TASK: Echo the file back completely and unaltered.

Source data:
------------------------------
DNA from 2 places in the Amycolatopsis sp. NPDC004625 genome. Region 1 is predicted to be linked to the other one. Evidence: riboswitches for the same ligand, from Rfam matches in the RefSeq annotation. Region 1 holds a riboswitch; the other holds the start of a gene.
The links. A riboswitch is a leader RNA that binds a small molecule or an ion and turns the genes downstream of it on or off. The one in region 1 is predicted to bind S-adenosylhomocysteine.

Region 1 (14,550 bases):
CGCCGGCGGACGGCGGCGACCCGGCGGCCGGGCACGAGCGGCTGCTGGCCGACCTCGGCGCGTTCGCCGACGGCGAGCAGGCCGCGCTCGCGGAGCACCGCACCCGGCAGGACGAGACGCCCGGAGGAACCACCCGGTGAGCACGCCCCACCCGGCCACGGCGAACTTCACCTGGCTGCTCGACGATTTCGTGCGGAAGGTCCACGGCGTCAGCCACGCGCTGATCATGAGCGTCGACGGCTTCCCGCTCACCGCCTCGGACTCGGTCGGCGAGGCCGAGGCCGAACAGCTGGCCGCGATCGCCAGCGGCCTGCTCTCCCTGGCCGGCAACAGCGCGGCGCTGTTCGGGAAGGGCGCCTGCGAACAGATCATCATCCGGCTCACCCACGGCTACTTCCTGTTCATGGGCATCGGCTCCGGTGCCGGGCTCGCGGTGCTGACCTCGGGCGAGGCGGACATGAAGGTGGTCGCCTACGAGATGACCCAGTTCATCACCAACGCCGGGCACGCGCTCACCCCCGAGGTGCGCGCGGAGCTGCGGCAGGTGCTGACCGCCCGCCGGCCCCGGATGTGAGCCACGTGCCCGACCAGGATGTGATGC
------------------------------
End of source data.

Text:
DNA from 2 places in the Amycolatopsis sp. NPDC004625 genome. Region 1 is predicted to be linked to the other one. Evidence: riboswitches for the same ligand, from Rfam matches in the RefSeq annotation. Region 1 holds a riboswitch; the other holds the start of a gene.
The links. A riboswitch is a leader RNA that binds a small molecule or an ion and turns the genes downstream of it on or off. The one in region 1 is predicted to bind S-adenosylhomocysteine.

Region 1 (14,550 bases):
CGCCGGCGGACGGCGGCGACCCGGCGGCCGGGCACGAGCGGCTGCTGGCCGACCTCGGCGCGTTCGCCGACGGCGAGCAGGCCGCGCTCGCGGAGCACCGCACCCGGCAGGACGAGACGCCCGGAGGAACCACCCGGTGAGCACGCCCCACCCGGCCACGGCGAACTTCACCTGGCTGCTCGACGATTTCGTGCGGAAGGTCCACGGCGTCAGCCACGCGCTGATCATGAGCGTCGACGGCTTCCCGCTCACCGCCTCGGACTCGGTCGGCGAGGCCGAGGCCGAACAGCTGGCCGCGATCGCCAGCGGCCTGCTCTCCCTGGCCGGCAACAGCGCGGCGCTGTTCGGGAAGGGCGCCTGCGAACAGATCATCATCCGGCTCACCCACGGCTACTTCCTGTTCATGGGCATCGGCTCCGGTGCCGGGCTCGCGGTGCTGACCTCGGGCGAGGCGGACATGAAGGTGGTCGCCTACGAGATGACCCAGTTCATCACCAACGCCGGGCACGCGCTCACCCCCGAGGTGCGCGCGGAGCTGCGGCAGGTGCTGACCGCCCGCCGGCCCCGGATGTGAGCCACGTGCCCGACCAGGATGTGATGC